Standard Chinese

Also known as: Mandarin, Mandarin Chinese, 普通话 (Pǔtōnghuà), 国语 (Guóyǔ) and 华语 (Huáyǔ).

The term "standard Chinese" is a politically neutral term for the language shared by mainland China, Taiwan, and Singapore. It is commonly referred to as "Mandarin" or "Mandarin Chinese" in English, 普通话 (Pǔtōnghuà) in mainland China, 国语 (Guóyǔ) in Taiwan, and 华语 (Huáyǔ) in Singapore. The standard dates back to 1932 (pre-Communist mainland China), and has been adopted by both mainland China and Taiwan.

Wikipedia states in its Mandarin Chinese article:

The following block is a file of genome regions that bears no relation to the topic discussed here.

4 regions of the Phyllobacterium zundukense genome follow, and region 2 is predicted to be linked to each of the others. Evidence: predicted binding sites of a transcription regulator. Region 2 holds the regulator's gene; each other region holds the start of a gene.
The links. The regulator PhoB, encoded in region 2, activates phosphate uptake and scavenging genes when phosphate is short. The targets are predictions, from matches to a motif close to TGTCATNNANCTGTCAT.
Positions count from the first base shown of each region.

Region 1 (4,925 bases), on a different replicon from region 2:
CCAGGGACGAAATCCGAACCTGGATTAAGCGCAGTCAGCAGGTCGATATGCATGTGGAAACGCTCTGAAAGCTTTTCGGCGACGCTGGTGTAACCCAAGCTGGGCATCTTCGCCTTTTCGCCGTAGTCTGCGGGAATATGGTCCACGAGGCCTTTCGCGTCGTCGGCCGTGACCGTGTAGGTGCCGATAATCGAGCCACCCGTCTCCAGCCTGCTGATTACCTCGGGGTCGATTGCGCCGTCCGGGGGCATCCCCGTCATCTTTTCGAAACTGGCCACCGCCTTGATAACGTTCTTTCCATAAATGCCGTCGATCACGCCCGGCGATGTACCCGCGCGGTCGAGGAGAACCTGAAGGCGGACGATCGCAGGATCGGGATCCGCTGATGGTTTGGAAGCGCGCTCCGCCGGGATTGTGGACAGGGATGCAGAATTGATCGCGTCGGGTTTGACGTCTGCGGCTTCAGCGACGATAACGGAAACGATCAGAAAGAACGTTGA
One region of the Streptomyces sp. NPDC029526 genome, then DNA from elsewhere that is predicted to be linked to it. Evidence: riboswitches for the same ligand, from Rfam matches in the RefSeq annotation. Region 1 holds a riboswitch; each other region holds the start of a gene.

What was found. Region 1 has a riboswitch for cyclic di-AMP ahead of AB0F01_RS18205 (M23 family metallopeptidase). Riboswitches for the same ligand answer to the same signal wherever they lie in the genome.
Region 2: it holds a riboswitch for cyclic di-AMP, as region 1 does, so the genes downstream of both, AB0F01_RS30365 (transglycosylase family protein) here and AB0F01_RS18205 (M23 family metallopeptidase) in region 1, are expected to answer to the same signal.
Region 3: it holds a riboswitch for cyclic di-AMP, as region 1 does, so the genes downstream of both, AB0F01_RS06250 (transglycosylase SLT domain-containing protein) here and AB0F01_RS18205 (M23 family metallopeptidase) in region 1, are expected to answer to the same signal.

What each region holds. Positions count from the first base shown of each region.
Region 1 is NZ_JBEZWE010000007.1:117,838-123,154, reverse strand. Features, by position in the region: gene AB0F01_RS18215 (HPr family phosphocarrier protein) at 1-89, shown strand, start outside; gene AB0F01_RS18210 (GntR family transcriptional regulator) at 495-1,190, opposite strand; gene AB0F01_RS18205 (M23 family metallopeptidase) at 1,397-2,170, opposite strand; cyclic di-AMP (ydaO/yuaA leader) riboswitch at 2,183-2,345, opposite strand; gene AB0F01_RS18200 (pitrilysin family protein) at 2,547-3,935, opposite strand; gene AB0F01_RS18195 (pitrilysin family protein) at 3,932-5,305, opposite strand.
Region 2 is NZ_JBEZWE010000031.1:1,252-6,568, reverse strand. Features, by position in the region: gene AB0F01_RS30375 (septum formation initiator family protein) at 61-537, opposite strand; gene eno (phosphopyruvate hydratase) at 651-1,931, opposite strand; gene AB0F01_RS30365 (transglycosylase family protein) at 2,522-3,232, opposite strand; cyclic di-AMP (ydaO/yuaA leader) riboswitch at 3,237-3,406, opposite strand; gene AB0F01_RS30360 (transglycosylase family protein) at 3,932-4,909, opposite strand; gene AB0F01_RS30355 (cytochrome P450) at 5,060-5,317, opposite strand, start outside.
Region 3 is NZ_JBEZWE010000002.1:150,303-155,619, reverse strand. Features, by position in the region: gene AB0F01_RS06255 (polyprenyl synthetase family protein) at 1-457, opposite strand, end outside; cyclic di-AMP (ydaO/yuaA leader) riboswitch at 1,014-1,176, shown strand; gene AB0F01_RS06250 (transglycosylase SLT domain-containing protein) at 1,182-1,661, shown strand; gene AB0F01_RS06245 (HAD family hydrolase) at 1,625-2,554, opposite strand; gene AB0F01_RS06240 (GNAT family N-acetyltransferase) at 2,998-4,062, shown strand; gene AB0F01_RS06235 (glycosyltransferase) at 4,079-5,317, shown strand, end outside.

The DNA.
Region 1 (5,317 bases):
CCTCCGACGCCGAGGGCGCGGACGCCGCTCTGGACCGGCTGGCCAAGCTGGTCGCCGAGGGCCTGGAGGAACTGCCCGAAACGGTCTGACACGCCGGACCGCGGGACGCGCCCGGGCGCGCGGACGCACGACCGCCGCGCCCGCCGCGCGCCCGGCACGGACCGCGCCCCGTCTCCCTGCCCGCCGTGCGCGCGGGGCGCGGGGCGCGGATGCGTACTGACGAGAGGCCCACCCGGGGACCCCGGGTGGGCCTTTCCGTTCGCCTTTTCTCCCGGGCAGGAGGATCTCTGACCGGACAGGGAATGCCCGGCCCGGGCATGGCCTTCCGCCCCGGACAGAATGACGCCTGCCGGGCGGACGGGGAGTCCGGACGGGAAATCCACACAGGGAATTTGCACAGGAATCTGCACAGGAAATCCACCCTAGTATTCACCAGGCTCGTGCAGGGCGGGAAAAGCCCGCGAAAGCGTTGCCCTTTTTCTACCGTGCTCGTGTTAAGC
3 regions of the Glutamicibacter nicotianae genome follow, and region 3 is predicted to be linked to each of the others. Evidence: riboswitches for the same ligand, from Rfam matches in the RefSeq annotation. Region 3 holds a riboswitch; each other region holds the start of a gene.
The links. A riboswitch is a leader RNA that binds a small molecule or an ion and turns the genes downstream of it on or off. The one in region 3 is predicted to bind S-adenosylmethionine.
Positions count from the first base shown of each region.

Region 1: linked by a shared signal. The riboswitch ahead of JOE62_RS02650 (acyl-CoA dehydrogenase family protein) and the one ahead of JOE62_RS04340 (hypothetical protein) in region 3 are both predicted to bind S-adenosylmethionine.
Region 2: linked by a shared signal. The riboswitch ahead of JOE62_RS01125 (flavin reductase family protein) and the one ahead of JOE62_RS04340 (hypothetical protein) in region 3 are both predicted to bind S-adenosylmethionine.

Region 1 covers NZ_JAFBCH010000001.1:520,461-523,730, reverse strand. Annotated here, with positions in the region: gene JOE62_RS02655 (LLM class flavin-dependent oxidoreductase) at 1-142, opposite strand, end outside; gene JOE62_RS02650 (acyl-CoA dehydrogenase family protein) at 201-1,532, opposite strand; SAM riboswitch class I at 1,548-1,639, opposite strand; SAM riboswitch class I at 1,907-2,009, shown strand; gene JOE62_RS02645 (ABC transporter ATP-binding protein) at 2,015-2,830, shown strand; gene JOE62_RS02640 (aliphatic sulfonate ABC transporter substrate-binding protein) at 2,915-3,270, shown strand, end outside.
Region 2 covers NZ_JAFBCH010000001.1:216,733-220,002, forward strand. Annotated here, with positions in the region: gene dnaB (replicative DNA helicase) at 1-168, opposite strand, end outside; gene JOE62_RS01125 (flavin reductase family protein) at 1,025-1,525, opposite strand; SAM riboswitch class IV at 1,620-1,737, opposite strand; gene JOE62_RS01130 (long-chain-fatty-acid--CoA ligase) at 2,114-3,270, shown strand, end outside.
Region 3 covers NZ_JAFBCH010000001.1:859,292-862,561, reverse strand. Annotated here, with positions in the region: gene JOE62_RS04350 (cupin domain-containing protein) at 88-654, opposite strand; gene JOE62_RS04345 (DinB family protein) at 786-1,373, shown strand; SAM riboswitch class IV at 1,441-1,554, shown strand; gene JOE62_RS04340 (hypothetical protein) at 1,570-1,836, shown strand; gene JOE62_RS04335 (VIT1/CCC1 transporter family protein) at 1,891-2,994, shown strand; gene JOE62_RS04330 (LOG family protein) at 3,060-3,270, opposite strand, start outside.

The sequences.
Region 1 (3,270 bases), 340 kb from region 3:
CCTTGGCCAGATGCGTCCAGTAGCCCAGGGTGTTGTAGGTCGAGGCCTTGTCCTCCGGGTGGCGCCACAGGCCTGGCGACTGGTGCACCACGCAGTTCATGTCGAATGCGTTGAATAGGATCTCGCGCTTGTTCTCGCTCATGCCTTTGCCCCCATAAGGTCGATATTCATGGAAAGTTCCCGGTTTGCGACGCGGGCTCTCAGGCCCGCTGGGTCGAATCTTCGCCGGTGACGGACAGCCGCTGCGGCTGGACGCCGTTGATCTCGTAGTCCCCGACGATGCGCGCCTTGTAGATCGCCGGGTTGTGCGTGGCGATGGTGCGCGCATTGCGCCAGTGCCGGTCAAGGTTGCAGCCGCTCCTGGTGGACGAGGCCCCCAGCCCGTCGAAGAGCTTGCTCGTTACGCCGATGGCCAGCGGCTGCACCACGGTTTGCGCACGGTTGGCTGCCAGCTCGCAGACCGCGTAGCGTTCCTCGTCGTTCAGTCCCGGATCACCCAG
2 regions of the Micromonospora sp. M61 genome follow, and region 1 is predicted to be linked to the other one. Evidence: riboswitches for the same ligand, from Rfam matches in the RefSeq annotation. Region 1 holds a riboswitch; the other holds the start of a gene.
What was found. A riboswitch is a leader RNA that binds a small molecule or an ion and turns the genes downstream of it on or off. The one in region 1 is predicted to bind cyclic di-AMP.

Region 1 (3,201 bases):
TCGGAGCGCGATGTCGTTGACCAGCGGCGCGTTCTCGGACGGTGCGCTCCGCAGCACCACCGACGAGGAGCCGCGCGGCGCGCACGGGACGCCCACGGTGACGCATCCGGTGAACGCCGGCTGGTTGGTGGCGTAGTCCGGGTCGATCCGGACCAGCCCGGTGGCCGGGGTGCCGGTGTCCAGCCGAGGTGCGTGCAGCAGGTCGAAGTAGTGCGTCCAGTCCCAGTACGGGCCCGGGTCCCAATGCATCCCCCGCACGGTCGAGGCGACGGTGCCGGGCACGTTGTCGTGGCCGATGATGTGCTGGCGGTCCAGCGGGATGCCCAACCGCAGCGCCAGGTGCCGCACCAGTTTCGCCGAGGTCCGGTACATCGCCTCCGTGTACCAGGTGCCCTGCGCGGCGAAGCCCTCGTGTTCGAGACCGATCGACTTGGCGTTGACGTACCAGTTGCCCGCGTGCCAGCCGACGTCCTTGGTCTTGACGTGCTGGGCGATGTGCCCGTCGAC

From an official point of view, the PRC and ROC governments maintain their own forms of the standard under different names. Technically, both Pǔtōnghuà and Guóyǔ base their phonology on the Beijing accent, though Pǔtōnghuà also takes some elements from other sources. Comparison of dictionaries produced in the two areas will show that there are few substantial differences. However, both versions of "school-standard" Chinese are often quite different from the Mandarin dialects that are spoken in accordance with regional habits, and neither is wholly identical to the Beijing dialect. Pǔtōnghuà and Guóyǔ also have some differences from the Beijing dialect in vocabulary, grammar, and pragmatics.

The existence of a generally agreed-upon standard does not mean that Mandarin is spoken in the same way in these different locations. Every place where Mandarin is spoken has its own regional dialects and accents.

See also